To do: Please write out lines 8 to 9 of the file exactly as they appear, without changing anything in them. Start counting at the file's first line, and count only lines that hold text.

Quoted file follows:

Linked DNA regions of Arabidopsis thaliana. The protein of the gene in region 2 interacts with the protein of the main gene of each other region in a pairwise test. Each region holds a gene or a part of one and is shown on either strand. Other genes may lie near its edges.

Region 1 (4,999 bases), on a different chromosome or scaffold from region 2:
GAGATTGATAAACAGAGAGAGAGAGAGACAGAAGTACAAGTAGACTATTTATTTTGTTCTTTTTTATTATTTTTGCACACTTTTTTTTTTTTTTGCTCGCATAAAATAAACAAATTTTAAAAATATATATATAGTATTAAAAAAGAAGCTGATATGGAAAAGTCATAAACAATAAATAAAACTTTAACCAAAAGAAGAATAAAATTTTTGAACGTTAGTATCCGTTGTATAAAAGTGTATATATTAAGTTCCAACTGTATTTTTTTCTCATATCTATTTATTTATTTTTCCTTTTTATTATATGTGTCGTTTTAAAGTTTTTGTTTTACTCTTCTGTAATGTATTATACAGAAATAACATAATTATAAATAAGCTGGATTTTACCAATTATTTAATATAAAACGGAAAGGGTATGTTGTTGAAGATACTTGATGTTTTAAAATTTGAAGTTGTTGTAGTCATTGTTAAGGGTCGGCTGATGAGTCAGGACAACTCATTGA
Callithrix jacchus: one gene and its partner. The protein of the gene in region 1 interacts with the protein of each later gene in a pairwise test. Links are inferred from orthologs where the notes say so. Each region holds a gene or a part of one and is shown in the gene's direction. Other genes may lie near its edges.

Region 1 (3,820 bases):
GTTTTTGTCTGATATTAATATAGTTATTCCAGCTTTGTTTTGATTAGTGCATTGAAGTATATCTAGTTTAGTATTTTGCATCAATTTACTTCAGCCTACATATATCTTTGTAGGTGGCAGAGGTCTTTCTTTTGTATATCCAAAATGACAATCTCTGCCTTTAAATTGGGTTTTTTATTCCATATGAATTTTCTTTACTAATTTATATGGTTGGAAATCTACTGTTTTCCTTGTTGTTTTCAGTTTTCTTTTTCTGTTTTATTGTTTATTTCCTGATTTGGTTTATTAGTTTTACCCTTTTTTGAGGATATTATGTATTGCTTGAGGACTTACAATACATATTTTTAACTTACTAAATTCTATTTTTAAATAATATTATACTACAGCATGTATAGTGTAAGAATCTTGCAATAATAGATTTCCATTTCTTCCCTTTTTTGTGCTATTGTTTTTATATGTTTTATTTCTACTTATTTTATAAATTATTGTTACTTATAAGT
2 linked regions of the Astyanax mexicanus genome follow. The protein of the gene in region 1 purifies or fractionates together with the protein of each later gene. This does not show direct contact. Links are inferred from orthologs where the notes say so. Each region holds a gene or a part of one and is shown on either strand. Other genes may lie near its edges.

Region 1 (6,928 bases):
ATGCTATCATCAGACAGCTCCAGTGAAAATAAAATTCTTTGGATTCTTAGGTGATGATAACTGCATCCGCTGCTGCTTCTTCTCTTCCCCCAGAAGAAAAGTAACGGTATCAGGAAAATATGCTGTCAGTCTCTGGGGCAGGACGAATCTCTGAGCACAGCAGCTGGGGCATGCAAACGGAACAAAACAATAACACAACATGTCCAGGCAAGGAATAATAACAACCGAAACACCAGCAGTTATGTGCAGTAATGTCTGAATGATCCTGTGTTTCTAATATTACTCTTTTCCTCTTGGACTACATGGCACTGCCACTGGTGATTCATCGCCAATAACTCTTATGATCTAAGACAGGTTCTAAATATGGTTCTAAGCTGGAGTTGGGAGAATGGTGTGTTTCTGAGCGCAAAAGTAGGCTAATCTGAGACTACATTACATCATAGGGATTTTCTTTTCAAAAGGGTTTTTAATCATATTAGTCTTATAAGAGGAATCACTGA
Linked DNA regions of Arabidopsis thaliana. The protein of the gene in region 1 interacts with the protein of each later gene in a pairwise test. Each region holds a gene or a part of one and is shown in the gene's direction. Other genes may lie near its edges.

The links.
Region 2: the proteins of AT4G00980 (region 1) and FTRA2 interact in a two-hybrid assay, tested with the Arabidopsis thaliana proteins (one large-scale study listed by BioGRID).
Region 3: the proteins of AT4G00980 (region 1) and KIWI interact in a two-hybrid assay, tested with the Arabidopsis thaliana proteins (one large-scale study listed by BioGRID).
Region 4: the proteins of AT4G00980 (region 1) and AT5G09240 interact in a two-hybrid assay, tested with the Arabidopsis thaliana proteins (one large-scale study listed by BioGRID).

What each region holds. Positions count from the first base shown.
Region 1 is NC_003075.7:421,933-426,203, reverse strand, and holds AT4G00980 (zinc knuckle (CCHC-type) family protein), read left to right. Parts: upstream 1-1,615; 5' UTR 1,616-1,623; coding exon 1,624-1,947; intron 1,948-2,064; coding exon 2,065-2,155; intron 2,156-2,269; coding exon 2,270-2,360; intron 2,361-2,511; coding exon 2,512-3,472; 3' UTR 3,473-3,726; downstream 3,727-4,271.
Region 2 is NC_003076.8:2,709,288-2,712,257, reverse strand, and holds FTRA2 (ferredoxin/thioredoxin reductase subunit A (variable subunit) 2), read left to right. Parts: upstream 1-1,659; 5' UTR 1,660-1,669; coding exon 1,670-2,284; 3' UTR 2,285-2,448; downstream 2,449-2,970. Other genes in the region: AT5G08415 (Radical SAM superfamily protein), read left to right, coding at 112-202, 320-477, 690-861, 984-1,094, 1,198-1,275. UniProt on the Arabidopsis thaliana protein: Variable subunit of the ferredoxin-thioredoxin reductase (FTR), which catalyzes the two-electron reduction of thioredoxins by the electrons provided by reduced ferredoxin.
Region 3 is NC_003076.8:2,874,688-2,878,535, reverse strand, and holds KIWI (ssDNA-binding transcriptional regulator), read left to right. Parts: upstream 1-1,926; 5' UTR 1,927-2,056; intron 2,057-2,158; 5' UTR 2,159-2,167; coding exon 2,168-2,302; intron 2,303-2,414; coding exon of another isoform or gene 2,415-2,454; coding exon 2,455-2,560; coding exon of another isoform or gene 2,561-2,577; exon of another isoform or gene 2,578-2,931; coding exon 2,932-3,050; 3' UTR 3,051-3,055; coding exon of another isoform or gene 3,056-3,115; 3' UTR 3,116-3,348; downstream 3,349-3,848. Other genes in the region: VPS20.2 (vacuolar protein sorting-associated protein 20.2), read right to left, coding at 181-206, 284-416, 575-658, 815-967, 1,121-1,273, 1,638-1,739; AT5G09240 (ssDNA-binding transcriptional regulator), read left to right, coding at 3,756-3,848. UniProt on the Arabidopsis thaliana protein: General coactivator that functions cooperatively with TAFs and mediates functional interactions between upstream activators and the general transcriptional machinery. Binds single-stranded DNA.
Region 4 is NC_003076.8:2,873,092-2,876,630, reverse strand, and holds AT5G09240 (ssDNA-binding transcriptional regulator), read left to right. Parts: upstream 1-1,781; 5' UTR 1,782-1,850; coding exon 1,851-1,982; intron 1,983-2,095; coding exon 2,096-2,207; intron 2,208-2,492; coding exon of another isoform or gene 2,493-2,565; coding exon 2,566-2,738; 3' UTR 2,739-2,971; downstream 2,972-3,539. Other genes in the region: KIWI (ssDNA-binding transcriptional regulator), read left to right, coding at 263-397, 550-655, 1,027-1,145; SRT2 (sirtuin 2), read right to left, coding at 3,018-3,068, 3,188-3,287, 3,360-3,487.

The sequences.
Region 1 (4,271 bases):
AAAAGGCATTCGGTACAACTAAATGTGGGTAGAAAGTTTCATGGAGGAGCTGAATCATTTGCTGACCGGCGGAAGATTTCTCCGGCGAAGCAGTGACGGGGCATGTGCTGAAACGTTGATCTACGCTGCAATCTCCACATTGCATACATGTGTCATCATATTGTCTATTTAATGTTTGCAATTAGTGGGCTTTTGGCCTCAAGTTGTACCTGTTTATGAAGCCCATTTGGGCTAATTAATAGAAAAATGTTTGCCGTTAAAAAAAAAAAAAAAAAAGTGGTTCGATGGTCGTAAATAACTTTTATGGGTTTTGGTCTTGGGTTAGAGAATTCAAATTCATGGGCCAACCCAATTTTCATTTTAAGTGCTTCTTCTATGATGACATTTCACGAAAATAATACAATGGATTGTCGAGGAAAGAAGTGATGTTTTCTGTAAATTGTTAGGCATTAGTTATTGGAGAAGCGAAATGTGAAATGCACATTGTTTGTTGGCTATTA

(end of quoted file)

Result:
Region 1 (6,928 bases):
ATGCTATCATCAGACAGCTCCAGTGAAAATAAAATTCTTTGGATTCTTAGGTGATGATAACTGCATCCGCTGCTGCTTCTTCTCTTCCCCCAGAAGAAAAGTAACGGTATCAGGAAAATATGCTGTCAGTCTCTGGGGCAGGACGAATCTCTGAGCACAGCAGCTGGGGCATGCAAACGGAACAAAACAATAACACAACATGTCCAGGCAAGGAATAATAACAACCGAAACACCAGCAGTTATGTGCAGTAATGTCTGAATGATCCTGTGTTTCTAATATTACTCTTTTCCTCTTGGACTACATGGCACTGCCACTGGTGATTCATCGCCAATAACTCTTATGATCTAAGACAGGTTCTAAATATGGTTCTAAGCTGGAGTTGGGAGAATGGTGTGTTTCTGAGCGCAAAAGTAGGCTAATCTGAGACTACATTACATCATAGGGATTTTCTTTTCAAAAGGGTTTTTAATCATATTAGTCTTATAAGAGGAATCACTGA